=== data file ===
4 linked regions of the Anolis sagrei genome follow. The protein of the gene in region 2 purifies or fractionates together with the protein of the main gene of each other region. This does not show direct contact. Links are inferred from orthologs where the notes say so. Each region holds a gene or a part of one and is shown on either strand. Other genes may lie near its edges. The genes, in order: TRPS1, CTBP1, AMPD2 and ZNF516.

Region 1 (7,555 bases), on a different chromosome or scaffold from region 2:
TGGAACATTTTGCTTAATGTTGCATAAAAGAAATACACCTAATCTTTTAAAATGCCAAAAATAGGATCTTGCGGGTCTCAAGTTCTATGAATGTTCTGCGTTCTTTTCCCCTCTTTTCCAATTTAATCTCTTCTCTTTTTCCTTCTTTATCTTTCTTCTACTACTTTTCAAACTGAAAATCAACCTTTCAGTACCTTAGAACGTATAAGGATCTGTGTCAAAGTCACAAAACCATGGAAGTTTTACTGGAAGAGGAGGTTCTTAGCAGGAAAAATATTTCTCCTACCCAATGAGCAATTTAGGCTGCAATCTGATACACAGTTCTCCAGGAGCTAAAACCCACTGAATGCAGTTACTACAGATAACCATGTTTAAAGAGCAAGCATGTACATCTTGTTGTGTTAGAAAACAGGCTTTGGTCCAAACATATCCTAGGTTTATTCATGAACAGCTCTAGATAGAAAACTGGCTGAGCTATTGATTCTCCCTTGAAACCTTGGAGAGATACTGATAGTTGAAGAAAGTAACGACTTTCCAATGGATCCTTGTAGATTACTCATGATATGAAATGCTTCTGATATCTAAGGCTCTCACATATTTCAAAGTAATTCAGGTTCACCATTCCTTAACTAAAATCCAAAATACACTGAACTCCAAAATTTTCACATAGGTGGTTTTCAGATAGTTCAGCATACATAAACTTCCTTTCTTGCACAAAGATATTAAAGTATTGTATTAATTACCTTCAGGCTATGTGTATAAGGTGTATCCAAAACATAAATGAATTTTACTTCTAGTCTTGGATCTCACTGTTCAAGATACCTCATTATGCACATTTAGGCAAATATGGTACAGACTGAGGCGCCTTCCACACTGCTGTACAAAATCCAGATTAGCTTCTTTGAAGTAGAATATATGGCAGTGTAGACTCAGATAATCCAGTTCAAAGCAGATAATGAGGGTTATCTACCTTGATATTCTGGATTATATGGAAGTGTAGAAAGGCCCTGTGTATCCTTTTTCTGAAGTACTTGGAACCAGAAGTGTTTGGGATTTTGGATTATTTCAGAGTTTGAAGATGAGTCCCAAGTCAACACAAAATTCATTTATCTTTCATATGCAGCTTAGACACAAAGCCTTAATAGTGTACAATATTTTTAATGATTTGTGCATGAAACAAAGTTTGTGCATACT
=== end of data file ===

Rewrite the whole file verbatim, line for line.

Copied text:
4 linked regions of the Anolis sagrei genome follow. The protein of the gene in region 2 purifies or fractionates together with the protein of the main gene of each other region. This does not show direct contact. Links are inferred from orthologs where the notes say so. Each region holds a gene or a part of one and is shown on either strand. Other genes may lie near its edges. The genes, in order: TRPS1, CTBP1, AMPD2 and ZNF516.

Region 1 (7,555 bases), on a different chromosome or scaffold from region 2:
TGGAACATTTTGCTTAATGTTGCATAAAAGAAATACACCTAATCTTTTAAAATGCCAAAAATAGGATCTTGCGGGTCTCAAGTTCTATGAATGTTCTGCGTTCTTTTCCCCTCTTTTCCAATTTAATCTCTTCTCTTTTTCCTTCTTTATCTTTCTTCTACTACTTTTCAAACTGAAAATCAACCTTTCAGTACCTTAGAACGTATAAGGATCTGTGTCAAAGTCACAAAACCATGGAAGTTTTACTGGAAGAGGAGGTTCTTAGCAGGAAAAATATTTCTCCTACCCAATGAGCAATTTAGGCTGCAATCTGATACACAGTTCTCCAGGAGCTAAAACCCACTGAATGCAGTTACTACAGATAACCATGTTTAAAGAGCAAGCATGTACATCTTGTTGTGTTAGAAAACAGGCTTTGGTCCAAACATATCCTAGGTTTATTCATGAACAGCTCTAGATAGAAAACTGGCTGAGCTATTGATTCTCCCTTGAAACCTTGGAGAGATACTGATAGTTGAAGAAAGTAACGACTTTCCAATGGATCCTTGTAGATTACTCATGATATGAAATGCTTCTGATATCTAAGGCTCTCACATATTTCAAAGTAATTCAGGTTCACCATTCCTTAACTAAAATCCAAAATACACTGAACTCCAAAATTTTCACATAGGTGGTTTTCAGATAGTTCAGCATACATAAACTTCCTTTCTTGCACAAAGATATTAAAGTATTGTATTAATTACCTTCAGGCTATGTGTATAAGGTGTATCCAAAACATAAATGAATTTTACTTCTAGTCTTGGATCTCACTGTTCAAGATACCTCATTATGCACATTTAGGCAAATATGGTACAGACTGAGGCGCCTTCCACACTGCTGTACAAAATCCAGATTAGCTTCTTTGAAGTAGAATATATGGCAGTGTAGACTCAGATAATCCAGTTCAAAGCAGATAATGAGGGTTATCTACCTTGATATTCTGGATTATATGGAAGTGTAGAAAGGCCCTGTGTATCCTTTTTCTGAAGTACTTGGAACCAGAAGTGTTTGGGATTTTGGATTATTTCAGAGTTTGAAGATGAGTCCCAAGTCAACACAAAATTCATTTATCTTTCATATGCAGCTTAGACACAAAGCCTTAATAGTGTACAATATTTTTAATGATTTGTGCATGAAACAAAGTTTGTGCATACT